Trains from Longfield to Victoria with time at Victoria in brackets: Mon-Sat 8.08 (9.25), 8.45 (9.55), 10.39 (12.00), 16.02 (17.15), 18.05 (19.18), 18.49 (19.44), 21.56* (22.55), Sun 8.39 (9.54), 11.25* (12.45), 18.49 (20.10), 22.25 (23.45).
Parliamentary trains are starred.
[See 30.9.1876 for more on this case]
[This advert for cold medicine mentions the shop of Mr Wansbury of the Black Lion.]
[The case was sensationally dropped when it was discovered the chief prosecution witness had previously been suspected of arson himself. The cottages were rebuilt but demolished about 1970 to widen Ash Road, they lay between the Black Lion and Hartley House.
It seems William Longhurst did not emigrate as he said he was thinking of. He is probably the William Longhurst buried at Hartley on 14 October 1915, aged 87. Although other members of the Longhurst family did emigrate later to Australia. William had a police record - Gravesend Journal 28.11.1866 - William Longhurst given 2 months’ hard labour for stealing 12 rabbits from Hartley Manor estate on 12 November. Gravesend Journal 15 June 1870 - William Longhurst given 2 months’ hard labour for stealing pair of scales belonging to Fanny Parris. But was also the victim of crime - Dartford Chronicle 25.10.1879 - Thomas Spicer fined 5s for assaulting William Longhurst at Longfield)]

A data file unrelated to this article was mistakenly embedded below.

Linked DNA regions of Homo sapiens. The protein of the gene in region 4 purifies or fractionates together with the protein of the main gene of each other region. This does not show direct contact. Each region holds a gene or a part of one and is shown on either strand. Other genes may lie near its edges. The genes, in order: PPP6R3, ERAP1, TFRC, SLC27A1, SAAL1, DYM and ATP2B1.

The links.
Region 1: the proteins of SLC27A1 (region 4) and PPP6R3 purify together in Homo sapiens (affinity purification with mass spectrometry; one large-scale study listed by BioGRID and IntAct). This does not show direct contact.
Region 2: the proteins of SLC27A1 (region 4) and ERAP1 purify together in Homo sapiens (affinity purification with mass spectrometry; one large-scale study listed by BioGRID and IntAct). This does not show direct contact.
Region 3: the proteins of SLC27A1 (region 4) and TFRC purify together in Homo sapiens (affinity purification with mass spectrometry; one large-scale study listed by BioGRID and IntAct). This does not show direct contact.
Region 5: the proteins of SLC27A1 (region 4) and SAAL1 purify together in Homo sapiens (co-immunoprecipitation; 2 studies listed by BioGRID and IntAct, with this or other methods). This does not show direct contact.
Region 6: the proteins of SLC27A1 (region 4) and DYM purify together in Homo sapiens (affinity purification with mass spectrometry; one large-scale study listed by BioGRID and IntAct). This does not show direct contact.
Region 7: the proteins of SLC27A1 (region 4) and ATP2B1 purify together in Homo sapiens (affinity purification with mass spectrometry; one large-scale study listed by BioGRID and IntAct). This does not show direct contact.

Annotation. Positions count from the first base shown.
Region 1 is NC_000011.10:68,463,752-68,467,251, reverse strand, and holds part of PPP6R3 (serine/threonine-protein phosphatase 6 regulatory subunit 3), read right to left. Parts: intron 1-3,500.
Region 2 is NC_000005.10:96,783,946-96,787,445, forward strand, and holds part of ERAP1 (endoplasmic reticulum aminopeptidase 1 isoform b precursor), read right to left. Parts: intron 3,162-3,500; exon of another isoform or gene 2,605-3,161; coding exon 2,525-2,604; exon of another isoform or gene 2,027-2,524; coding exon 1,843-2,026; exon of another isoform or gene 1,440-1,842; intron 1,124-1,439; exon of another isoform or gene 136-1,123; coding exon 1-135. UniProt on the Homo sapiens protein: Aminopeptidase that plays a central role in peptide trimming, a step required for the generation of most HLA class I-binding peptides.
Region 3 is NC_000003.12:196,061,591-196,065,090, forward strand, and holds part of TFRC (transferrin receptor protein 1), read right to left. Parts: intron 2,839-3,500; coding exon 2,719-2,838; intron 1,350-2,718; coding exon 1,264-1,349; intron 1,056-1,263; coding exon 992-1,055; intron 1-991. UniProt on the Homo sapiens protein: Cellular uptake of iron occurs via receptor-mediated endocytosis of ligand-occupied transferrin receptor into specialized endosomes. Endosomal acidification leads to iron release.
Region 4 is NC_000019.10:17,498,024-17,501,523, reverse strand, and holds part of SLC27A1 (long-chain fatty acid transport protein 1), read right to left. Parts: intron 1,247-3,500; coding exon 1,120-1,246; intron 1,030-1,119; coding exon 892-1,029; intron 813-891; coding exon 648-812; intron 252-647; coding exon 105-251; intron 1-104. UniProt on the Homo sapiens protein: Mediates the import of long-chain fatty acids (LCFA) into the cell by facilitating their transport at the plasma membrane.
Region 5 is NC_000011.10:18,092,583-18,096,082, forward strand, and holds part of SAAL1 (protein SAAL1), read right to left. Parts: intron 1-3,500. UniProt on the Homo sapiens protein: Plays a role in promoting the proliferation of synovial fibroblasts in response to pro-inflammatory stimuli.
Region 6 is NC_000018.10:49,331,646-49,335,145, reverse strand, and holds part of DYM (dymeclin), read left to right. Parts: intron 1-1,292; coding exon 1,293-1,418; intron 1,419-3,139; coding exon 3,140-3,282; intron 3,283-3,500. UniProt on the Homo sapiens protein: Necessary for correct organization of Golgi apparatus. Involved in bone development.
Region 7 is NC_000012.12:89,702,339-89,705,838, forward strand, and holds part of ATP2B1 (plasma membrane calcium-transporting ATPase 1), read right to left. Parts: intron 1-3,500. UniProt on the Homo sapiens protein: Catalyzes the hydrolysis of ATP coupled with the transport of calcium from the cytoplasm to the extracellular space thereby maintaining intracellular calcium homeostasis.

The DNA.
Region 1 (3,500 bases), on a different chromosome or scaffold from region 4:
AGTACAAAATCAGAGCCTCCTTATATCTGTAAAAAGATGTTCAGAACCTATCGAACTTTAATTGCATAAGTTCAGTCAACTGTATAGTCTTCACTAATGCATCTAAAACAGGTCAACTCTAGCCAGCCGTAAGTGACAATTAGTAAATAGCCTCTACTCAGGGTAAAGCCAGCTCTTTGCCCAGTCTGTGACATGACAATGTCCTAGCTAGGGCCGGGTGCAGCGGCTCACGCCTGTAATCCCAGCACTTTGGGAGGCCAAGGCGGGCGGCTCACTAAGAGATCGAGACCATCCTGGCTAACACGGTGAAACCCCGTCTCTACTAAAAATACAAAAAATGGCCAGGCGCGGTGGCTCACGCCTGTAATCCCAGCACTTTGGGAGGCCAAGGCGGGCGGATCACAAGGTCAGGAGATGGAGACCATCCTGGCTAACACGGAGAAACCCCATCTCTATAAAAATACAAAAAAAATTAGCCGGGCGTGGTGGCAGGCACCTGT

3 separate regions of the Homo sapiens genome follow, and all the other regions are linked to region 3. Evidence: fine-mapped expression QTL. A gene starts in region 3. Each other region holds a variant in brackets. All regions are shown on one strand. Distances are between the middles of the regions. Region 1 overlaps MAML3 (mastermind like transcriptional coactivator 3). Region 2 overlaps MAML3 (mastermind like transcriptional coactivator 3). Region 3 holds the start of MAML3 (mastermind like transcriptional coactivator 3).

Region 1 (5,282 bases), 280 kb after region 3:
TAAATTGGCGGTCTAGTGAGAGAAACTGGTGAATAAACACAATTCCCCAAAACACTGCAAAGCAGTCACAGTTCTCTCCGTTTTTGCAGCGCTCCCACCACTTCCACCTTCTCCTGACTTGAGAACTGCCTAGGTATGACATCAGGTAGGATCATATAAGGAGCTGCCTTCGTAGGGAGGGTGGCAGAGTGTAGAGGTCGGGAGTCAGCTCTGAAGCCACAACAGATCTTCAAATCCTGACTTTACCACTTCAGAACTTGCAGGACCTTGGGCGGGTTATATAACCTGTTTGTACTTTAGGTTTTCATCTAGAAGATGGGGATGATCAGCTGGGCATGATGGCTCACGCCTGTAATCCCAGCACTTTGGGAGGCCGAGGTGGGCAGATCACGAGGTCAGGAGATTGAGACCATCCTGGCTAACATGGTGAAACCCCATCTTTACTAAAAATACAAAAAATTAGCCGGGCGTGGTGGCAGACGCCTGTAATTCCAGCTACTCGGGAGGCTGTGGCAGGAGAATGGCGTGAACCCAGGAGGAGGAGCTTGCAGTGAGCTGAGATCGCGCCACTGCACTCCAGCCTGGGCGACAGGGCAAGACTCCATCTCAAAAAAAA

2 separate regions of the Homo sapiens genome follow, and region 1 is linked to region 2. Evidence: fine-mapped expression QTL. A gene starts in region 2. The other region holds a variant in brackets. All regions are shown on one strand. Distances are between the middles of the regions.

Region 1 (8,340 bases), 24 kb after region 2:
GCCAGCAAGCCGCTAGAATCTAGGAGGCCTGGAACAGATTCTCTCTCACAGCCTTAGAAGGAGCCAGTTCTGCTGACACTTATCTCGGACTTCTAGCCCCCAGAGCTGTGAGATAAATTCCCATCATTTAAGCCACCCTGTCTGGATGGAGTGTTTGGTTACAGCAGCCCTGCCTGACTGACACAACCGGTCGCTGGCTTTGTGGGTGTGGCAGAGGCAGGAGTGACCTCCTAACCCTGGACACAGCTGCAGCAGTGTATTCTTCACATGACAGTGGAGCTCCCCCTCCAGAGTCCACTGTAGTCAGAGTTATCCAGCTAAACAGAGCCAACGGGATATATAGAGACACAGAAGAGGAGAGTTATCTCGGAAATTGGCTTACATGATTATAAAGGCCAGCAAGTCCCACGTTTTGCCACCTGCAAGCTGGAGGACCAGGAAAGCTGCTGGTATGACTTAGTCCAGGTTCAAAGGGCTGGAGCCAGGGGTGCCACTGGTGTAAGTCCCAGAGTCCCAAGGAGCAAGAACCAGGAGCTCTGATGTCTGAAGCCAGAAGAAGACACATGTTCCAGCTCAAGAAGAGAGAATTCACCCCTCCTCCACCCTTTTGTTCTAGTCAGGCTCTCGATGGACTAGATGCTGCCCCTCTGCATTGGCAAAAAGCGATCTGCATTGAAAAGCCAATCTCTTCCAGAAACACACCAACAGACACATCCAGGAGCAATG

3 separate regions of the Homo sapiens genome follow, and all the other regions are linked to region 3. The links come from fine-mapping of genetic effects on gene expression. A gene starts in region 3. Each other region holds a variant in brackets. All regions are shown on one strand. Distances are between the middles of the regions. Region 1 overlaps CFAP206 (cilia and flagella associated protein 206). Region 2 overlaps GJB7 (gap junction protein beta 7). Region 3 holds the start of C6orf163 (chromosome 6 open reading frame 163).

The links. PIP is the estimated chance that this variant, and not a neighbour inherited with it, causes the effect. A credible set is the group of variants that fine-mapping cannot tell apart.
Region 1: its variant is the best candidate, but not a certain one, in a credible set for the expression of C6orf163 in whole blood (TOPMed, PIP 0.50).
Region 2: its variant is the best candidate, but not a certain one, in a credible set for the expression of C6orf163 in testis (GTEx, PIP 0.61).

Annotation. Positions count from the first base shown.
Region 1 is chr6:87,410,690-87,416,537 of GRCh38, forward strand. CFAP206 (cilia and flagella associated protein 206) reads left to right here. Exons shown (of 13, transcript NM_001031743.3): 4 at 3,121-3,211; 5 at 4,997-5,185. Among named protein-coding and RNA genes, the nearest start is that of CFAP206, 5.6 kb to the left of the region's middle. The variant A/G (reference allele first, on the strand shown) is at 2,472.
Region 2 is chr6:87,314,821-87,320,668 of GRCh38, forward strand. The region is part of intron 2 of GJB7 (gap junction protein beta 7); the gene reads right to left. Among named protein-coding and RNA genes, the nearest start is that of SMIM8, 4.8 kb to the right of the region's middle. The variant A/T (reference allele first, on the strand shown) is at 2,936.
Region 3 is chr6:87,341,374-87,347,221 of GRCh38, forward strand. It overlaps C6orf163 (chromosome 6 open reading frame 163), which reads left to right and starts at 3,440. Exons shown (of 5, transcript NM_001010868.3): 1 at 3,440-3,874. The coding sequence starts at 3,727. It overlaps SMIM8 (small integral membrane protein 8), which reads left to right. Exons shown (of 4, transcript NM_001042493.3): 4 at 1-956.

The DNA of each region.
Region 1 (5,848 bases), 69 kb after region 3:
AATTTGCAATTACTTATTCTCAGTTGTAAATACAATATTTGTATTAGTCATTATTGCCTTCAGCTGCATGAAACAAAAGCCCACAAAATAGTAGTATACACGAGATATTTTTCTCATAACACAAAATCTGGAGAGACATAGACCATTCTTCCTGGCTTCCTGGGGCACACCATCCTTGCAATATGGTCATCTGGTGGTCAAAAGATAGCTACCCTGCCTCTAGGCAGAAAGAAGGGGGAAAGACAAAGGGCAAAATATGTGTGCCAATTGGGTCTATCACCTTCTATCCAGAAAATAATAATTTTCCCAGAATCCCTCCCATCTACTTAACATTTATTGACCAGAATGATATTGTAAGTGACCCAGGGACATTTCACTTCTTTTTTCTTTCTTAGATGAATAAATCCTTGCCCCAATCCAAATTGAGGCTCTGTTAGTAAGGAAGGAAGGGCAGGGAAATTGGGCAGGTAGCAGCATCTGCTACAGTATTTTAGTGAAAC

On Saturday, William Longhurst, 50, labourer, of Hartley was brought up on remand at Dartford, before T Bevan (in the chair), J G Hepburn, esqs, and Col Evelyn, and charged with wilfully and maliciously setting fire to two cottages, on the 12th inst, at Hartley, the property of T H Fleet esq, several persons being in the cottages at the time.
The first witness called was George Day, who said he lived at Hartley. Up to the 12th of the present month he occupied a cottage near the Black Lion. It had one floor, and a thatched roof. An adjoining cottage was occupied by his father Charles Day. At about a quarter to two in the morning of the 12th inst, he was sitting indoors with his brother Henry, who lived with his father, and prisoner came in about half-past one and remained 10 minutes. On leaving, the prisoner said he was soon going abroad, and that he (witness) would not be there (in the cottage) much longer - perhaps not two hours.
The Chairman: "And why were you sitting up so late?" Witness: "We were not doing any harm, sir." The Chairman: "Were you drinking?" Witness: "No sir, we sat talking."